History of Cultures and Gender Fluidity Wins €50,000 Libris Book Prize
Mariken Heitman won the Netherlands’ most prestigious book prize, Libris Literatuur Prijs, for her novel Wormman.
Heitman was a surprise winner of a shortlist that also included Dutch-Ukrainian writer Lisa Weeda, whose novel Aleksandra examines the post-war history of her grandmother’s homeland.
Wormman (“Worm Man”) connects various themes, including the development of agriculture and gender identity through the story of Elke, who wants to grow more diverse crops by reintroducing a wild species of pea.
This is the second novel by Heitman, a biology graduate from Utrecht University who works as a gardener when not writing. “Weeding is very soothing,” she told Nieuwsuur.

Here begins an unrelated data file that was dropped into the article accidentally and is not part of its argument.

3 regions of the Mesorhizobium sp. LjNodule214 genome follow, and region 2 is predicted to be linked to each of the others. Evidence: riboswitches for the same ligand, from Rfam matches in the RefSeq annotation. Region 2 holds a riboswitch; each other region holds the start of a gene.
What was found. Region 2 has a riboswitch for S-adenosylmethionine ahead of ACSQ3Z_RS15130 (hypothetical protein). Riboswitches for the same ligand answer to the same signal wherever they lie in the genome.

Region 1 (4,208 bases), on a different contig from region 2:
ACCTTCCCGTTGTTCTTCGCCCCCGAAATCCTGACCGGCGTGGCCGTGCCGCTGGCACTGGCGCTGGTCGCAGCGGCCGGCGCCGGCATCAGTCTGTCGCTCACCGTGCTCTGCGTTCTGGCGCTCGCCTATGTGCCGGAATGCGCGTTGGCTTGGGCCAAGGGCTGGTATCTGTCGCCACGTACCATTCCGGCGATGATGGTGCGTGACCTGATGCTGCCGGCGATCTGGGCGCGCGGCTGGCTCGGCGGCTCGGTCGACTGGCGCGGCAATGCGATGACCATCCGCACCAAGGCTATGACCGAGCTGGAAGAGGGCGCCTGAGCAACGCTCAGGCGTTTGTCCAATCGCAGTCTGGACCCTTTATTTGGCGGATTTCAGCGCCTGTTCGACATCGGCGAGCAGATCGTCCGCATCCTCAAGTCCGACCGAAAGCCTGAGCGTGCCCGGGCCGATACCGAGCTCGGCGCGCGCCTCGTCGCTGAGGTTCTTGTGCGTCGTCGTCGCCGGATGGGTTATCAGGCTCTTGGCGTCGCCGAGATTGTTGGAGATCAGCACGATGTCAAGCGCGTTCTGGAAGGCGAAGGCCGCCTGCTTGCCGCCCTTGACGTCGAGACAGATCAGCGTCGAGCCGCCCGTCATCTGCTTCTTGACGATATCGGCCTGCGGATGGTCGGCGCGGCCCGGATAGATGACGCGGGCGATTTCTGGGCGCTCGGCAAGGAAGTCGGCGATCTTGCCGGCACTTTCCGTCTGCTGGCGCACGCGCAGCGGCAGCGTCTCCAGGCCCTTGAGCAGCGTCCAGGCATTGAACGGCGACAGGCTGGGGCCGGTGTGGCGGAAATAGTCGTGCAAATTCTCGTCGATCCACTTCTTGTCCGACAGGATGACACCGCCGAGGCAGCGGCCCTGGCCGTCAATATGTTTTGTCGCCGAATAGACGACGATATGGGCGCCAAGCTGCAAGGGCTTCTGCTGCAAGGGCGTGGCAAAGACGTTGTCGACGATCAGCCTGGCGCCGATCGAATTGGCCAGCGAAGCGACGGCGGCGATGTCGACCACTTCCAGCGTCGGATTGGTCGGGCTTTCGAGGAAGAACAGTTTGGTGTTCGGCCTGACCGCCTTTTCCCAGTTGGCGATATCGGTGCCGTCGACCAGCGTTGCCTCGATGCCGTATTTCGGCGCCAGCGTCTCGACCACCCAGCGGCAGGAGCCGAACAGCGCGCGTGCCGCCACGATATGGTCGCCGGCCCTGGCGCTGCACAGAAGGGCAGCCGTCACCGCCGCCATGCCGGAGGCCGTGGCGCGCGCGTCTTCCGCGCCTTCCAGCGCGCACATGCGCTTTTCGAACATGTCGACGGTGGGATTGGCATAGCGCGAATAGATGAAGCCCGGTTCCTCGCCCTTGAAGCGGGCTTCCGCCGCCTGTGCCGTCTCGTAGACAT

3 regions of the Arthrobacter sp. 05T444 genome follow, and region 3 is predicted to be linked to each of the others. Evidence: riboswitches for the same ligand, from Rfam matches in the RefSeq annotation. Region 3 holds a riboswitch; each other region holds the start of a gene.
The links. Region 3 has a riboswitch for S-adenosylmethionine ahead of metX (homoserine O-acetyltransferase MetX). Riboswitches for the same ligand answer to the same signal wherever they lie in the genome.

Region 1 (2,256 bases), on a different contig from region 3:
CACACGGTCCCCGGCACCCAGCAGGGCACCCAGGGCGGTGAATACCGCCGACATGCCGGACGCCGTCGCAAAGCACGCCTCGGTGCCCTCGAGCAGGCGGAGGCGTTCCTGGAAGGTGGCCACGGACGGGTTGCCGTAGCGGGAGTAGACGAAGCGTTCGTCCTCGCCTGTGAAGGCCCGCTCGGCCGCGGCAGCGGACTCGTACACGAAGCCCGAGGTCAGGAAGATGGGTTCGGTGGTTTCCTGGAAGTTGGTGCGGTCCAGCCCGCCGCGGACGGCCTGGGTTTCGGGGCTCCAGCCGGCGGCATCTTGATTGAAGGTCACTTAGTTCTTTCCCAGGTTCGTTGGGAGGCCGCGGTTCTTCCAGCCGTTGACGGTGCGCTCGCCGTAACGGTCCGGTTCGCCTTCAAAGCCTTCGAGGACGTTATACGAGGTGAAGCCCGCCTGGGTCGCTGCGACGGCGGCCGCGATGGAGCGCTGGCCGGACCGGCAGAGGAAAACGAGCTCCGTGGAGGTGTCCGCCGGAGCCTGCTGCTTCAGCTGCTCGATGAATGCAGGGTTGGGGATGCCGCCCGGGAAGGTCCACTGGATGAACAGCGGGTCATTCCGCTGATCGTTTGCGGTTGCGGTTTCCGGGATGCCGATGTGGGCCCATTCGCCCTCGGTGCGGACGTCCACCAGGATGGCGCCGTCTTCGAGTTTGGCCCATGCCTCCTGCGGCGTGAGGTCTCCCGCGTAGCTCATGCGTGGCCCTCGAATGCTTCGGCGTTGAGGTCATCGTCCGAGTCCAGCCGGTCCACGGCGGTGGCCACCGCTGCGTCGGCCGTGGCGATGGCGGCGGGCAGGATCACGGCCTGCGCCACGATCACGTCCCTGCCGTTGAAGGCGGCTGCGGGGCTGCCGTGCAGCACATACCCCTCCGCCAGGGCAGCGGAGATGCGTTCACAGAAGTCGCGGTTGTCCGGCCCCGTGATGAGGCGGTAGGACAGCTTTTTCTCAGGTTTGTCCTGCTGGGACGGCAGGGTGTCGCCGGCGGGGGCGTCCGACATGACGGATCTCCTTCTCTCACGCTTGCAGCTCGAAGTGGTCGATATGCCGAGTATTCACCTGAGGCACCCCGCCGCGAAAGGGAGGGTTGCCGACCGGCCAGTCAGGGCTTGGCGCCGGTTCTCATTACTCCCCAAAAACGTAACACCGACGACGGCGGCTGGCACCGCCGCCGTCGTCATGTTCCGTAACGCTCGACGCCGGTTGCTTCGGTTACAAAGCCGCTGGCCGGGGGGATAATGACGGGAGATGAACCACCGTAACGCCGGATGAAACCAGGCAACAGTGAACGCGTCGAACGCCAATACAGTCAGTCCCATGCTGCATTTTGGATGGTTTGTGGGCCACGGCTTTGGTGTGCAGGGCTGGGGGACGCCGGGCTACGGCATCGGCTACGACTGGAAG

The prize, televised annually on the late night newscast, is worth €50,000 and is invariably a huge boost to the winning author’s profile and sales.
The jury, chaired by Rotterdam Mayor Ahmed Aboutaleb, praised Heitman for his “great intelligence, literary mastery and the courage not to choose a conventional narrative”.
Asked after the presentation, she said, “I see parallels between how people shape cultures and how we shape each other, and I wanted to know if the process could be reversed.
“What I did in my book was to have an image of the woman she [Elke] has never constantly become its shadow. It’s kind of an internalization of all the comments and observations we see in the media about how women are supposed to behave.
“A small example is that she is constantly referred to as a ‘young man’ when she goes to the bakery, which makes her wonder why these categories are so rigid.”
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